When news of the mosque shootout broke, Rashad Wanas grabbed his wife and three children and hid inside a bedroom, fearing they were next.
The 38-year-old moved to Canada in 2011 to escape the conflict in his native Iraq.
But the mosque shooting brought everything rushing back, and Wanas felt instantly transported back to 2003.
“When I got the news, it took me back to Iraq. It was like the situation that made me live in hiding in Iraq,” Wanas told Global News.
Wanas, who lived through the worst of the Iraq war, says this isn’t what he expected from his new home.
“I came to Canada because I heard it was peaceful and safe, that life is good for families,” he said.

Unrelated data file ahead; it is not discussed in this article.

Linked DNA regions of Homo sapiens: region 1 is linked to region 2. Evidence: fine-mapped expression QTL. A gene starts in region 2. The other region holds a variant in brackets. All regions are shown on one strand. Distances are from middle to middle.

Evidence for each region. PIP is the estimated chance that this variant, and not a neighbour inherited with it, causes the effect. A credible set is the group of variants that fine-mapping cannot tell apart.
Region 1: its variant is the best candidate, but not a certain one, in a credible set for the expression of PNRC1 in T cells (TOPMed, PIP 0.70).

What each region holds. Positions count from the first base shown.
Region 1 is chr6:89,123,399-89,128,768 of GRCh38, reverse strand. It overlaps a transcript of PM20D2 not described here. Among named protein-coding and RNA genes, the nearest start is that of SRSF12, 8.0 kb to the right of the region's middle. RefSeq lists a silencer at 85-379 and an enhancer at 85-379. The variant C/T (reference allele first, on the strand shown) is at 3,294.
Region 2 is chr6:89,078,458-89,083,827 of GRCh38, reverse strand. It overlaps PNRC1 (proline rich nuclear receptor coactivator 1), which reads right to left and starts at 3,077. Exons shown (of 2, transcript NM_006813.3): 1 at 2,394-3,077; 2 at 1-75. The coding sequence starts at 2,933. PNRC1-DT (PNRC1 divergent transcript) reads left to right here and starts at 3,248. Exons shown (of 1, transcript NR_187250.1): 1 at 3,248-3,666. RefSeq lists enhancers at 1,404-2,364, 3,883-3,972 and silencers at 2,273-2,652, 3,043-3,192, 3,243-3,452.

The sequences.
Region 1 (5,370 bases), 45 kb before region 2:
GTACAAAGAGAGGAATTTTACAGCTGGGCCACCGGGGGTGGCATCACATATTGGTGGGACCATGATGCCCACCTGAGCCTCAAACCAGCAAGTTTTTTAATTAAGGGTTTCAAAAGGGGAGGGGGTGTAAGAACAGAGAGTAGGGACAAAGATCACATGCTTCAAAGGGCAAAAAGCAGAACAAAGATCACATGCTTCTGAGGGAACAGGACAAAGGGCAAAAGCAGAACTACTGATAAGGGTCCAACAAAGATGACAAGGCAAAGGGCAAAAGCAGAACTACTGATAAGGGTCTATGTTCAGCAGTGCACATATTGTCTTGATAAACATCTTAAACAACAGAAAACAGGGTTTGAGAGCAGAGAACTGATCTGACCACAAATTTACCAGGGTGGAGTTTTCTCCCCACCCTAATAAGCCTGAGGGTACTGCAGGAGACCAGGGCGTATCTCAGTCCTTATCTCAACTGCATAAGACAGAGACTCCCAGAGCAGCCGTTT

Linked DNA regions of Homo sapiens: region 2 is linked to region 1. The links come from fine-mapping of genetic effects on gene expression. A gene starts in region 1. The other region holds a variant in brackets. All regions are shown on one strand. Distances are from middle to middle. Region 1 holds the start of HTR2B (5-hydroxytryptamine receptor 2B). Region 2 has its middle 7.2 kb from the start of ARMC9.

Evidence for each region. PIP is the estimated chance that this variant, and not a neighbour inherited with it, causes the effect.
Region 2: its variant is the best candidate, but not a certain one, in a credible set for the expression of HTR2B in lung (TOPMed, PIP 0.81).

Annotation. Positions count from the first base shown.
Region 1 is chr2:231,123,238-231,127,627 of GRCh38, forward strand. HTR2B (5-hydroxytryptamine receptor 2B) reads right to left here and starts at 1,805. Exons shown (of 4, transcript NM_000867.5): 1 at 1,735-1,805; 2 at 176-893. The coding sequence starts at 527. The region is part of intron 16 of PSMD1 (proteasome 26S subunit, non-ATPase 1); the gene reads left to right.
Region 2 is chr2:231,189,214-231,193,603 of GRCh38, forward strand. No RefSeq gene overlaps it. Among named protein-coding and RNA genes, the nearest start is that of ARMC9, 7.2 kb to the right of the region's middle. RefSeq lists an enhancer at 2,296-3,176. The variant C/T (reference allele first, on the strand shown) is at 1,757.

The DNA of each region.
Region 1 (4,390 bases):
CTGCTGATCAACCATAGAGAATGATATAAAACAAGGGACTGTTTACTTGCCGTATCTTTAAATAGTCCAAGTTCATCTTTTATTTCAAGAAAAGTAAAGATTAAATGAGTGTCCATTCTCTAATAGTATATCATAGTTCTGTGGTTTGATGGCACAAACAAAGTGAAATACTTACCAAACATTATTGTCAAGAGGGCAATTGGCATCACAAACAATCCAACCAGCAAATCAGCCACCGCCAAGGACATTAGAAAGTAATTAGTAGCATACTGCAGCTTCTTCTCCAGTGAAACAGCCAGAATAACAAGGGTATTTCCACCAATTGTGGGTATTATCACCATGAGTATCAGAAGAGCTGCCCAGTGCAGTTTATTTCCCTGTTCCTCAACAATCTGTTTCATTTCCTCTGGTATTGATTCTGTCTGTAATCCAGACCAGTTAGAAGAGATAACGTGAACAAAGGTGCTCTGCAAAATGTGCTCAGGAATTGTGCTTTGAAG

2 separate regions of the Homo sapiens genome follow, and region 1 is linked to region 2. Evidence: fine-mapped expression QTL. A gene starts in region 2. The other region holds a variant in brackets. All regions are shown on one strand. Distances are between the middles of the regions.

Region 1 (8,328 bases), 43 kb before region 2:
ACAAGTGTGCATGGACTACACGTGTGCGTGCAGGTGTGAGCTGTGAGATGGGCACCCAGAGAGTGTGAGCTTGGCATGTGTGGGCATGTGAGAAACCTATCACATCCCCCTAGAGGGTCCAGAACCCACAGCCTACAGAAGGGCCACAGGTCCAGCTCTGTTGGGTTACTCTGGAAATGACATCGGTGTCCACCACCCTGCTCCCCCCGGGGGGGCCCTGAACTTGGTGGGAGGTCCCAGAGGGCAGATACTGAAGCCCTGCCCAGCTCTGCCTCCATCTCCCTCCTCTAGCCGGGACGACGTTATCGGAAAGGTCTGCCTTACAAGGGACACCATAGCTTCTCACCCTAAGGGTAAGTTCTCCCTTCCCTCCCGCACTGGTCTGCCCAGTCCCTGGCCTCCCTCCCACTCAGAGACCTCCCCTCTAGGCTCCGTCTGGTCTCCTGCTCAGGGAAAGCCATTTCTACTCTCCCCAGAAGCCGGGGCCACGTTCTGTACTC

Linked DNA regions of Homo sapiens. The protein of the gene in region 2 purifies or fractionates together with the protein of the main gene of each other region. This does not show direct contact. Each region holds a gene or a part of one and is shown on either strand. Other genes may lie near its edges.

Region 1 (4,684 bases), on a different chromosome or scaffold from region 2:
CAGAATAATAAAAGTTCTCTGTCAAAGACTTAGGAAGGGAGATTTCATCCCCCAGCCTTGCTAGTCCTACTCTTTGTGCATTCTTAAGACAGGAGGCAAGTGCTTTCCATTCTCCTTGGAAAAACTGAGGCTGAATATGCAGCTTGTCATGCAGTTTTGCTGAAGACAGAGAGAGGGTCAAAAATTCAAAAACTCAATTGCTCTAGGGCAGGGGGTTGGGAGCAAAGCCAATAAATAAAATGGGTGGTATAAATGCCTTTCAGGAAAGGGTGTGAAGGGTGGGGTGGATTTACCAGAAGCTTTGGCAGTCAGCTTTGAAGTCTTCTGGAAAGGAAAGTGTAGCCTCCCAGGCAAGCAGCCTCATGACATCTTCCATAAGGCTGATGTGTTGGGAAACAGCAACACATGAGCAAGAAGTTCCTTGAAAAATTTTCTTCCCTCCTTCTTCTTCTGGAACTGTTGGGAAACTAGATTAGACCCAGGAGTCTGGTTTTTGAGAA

“I left my friends, my father, my mother, my family… everything. I chose safety for my family.”
Even with the outpouring of support and vigils across the country, Wanas says he doesn’t feel safe.
He fears for his family, especially his wife who wears a hijab.
“Monday morning, my wife was wearing her hijab to work. I told her no, you’re not wearing it. You’re going to wear something else, you might be targeted.”
He’s disappointed and scared something like this could happen in Canada.
It’s a life he thought he left behind.
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